eBook ISBN:  9781470402723 
Product Code:  MEMO/143/681.E 
List Price:  $51.00 
MAA Member Price:  $45.90 
AMS Member Price:  $30.60 
eBook ISBN:  9781470402723 
Product Code:  MEMO/143/681.E 
List Price:  $51.00 
MAA Member Price:  $45.90 
AMS Member Price:  $30.60 

Book DetailsMemoirs of the American Mathematical SocietyVolume: 143; 2000; 94 ppMSC: Primary 47; 46; Secondary 16
Abstract. We employ recent advances in the theory of operator spaces, also known as quantized functional analysis, to provide a context in which one can compare categories of modules over operator algebras that are not necessarily selfadjoint. We focus our attention on the category of Hilbert modules over an operator algebra and on the category of operator modules over an operator algebra. The module operations are assumed to be completely bounded  usually, completely contractive. We develop the notion of a Morita context between two operator algebras \(A\) and \(B\). This is a system \((A,B,{}_{A}X_{B},{}_{B} Y_{A},(\cdot,\cdot),[\cdot,\cdot])\) consisting of the algebras, two bimodules \({}_{A}X_{B}\) and \(_{B}Y_{A}\) and pairings \((\cdot,\cdot)\) and \([\cdot,\cdot]\) that induce (complete) isomorphisms between the (balanced) Haagerup tensor products, \(X \otimes_{hB} {} Y\) and \(Y \otimes_{hA} {} X\), and the algebras, \(A\) and \(B\), respectively. Thus, formally, a Morita context is the same as that which appears in pure ring theory. The subtleties of the theory lie in the interplay between the pure algebra and the operator space geometry. Our analysis leads to viable notions of projective operator modules and dual operator modules. We show that two C\(^*\)algebras are Morita equivalent in our sense if and only if they are \(C^{\ast}\)algebraically strong Morita equivalent, and moreover the equivalence bimodules are the same. The distinctive features of the nonselfadjoint theory are illuminated through a number of examples drawn from complex analysis and the theory of incidence algebras over topological partial orders. Finally, an appendix provides links to the literature that developed since this Memoir was accepted for publication.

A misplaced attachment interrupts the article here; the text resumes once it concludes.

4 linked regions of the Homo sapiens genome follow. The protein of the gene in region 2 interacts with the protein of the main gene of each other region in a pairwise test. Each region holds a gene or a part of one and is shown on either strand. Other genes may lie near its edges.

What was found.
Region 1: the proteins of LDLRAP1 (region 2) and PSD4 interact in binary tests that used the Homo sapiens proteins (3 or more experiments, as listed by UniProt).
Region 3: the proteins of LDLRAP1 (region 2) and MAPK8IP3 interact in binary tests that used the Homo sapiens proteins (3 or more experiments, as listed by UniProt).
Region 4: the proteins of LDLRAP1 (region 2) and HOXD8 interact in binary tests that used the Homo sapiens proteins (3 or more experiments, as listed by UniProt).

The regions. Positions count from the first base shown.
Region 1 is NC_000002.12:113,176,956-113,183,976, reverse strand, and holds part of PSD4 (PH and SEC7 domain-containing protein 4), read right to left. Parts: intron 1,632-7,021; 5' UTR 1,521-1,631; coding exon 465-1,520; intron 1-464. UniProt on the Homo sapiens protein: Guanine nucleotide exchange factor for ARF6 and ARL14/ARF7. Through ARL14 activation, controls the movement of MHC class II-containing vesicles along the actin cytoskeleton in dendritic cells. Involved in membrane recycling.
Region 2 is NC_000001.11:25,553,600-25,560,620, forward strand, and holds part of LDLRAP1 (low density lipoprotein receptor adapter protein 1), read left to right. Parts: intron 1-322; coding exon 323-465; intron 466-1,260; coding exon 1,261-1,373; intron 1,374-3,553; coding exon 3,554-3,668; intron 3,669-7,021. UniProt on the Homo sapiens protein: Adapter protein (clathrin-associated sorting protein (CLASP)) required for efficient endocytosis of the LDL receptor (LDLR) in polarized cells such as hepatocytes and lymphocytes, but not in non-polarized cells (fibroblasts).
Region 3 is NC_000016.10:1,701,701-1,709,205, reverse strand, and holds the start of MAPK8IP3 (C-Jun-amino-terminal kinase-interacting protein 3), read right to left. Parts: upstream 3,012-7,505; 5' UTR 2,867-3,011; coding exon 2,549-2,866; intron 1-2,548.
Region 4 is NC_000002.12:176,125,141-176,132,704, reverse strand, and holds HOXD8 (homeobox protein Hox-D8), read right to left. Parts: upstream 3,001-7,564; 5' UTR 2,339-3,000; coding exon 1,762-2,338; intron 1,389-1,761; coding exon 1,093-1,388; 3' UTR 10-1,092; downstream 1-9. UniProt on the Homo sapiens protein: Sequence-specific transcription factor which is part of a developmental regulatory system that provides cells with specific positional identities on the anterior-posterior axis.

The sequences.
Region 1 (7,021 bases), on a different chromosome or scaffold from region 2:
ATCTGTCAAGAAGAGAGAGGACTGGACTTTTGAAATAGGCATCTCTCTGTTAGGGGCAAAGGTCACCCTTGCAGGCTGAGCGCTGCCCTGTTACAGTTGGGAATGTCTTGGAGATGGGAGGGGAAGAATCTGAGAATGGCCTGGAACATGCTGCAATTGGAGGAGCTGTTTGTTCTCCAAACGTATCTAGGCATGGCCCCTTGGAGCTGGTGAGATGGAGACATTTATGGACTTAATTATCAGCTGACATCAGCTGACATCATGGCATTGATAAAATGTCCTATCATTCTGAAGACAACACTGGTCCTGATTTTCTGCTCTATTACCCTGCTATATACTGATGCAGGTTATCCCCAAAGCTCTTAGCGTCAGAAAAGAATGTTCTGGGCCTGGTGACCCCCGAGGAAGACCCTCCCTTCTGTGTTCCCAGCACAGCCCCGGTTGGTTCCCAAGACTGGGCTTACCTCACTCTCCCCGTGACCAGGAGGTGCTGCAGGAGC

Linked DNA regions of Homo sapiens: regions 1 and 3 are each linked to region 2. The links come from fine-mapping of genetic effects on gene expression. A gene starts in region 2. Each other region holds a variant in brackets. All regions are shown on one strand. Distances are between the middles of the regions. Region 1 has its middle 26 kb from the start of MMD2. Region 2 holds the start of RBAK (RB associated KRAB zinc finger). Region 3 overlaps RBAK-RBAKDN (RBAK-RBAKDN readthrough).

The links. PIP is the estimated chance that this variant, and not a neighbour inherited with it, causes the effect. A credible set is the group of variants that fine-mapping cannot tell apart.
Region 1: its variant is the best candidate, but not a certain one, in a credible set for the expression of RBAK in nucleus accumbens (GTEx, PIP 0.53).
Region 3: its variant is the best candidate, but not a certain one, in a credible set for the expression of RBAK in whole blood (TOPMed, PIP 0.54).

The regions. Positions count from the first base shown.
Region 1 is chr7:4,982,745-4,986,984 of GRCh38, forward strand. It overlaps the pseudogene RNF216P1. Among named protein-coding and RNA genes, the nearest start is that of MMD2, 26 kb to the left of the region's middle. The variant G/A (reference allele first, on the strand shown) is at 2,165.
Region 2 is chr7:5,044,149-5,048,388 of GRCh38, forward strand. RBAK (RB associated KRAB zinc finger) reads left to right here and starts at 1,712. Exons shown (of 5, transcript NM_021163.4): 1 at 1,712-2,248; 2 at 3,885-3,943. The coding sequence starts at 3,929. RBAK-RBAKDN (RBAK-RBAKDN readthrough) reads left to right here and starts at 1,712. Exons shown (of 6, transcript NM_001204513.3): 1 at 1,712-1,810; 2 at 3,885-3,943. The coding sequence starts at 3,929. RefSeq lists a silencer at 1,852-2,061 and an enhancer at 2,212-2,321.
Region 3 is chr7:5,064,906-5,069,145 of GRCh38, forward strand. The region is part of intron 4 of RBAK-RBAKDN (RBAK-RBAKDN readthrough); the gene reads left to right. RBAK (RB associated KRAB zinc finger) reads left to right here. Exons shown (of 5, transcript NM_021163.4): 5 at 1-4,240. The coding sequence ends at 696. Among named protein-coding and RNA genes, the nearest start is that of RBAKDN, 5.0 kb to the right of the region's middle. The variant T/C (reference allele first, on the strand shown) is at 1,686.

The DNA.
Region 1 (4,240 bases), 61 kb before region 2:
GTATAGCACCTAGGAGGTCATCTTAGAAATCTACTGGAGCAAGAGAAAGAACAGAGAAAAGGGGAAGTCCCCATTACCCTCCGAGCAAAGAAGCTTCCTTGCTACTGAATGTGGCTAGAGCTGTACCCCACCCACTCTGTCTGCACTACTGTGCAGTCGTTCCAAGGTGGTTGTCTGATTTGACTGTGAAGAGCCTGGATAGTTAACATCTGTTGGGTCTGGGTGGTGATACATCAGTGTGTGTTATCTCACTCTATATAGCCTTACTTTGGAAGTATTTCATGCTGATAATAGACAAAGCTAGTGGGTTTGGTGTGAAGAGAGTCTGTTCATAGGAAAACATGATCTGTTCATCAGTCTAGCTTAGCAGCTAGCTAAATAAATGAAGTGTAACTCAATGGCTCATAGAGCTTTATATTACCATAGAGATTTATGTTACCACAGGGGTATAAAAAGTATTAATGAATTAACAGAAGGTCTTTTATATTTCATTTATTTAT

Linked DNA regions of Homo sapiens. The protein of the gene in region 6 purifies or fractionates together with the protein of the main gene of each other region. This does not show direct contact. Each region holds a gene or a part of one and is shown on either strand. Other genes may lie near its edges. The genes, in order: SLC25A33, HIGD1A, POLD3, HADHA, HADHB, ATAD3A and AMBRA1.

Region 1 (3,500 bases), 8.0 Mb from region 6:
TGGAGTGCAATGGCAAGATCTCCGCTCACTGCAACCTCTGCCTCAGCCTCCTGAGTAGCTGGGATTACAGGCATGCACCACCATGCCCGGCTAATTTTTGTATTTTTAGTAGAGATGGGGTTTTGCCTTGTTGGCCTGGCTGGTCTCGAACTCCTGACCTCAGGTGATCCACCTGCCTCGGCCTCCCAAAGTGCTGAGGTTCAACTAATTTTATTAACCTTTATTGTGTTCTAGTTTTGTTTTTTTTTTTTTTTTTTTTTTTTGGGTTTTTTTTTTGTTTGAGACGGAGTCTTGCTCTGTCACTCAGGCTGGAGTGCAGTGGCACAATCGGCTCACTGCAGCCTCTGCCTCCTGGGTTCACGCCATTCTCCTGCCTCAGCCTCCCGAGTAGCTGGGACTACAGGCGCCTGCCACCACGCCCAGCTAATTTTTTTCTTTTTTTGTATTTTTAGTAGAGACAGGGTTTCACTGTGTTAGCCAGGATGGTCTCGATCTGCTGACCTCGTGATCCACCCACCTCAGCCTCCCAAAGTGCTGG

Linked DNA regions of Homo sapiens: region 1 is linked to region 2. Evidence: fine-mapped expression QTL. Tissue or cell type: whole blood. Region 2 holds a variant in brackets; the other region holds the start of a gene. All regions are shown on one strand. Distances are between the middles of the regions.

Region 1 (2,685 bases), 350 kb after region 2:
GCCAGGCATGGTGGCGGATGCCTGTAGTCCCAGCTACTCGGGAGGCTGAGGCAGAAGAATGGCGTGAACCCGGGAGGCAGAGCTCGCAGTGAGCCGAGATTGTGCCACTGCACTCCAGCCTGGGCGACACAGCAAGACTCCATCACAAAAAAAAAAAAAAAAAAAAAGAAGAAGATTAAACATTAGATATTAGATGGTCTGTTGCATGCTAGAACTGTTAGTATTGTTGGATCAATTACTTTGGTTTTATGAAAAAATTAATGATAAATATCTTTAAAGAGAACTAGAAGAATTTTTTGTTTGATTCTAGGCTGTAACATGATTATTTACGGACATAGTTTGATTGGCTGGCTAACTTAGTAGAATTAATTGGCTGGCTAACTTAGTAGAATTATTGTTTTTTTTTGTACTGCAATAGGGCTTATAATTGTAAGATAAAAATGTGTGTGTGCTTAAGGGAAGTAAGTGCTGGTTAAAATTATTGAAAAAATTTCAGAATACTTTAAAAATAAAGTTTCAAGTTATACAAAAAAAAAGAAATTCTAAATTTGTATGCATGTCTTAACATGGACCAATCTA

ReadershipGraduate students and research mathematicians interested in operator theory.

Table of Contents

Chapters

1. Introduction

2. Preliminaries

3. Morita contexts

4. Duals and projective modules

5. Representations of the linking algebra

6. $C$*algebras and Morita contexts

7. Stable isomorphisms

8. Examples

9. Appendix — More recent developments


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Abstract. We employ recent advances in the theory of operator spaces, also known as quantized functional analysis, to provide a context in which one can compare categories of modules over operator algebras that are not necessarily selfadjoint. We focus our attention on the category of Hilbert modules over an operator algebra and on the category of operator modules over an operator algebra. The module operations are assumed to be completely bounded  usually, completely contractive. We develop the notion of a Morita context between two operator algebras \(A\) and \(B\). This is a system \((A,B,{}_{A}X_{B},{}_{B} Y_{A},(\cdot,\cdot),[\cdot,\cdot])\) consisting of the algebras, two bimodules \({}_{A}X_{B}\) and \(_{B}Y_{A}\) and pairings \((\cdot,\cdot)\) and \([\cdot,\cdot]\) that induce (complete) isomorphisms between the (balanced) Haagerup tensor products, \(X \otimes_{hB} {} Y\) and \(Y \otimes_{hA} {} X\), and the algebras, \(A\) and \(B\), respectively. Thus, formally, a Morita context is the same as that which appears in pure ring theory. The subtleties of the theory lie in the interplay between the pure algebra and the operator space geometry. Our analysis leads to viable notions of projective operator modules and dual operator modules. We show that two C\(^*\)algebras are Morita equivalent in our sense if and only if they are \(C^{\ast}\)algebraically strong Morita equivalent, and moreover the equivalence bimodules are the same. The distinctive features of the nonselfadjoint theory are illuminated through a number of examples drawn from complex analysis and the theory of incidence algebras over topological partial orders. Finally, an appendix provides links to the literature that developed since this Memoir was accepted for publication.
Graduate students and research mathematicians interested in operator theory.

Chapters

1. Introduction

2. Preliminaries

3. Morita contexts

4. Duals and projective modules

5. Representations of the linking algebra

6. $C$*algebras and Morita contexts

7. Stable isomorphisms

8. Examples

9. Appendix — More recent developments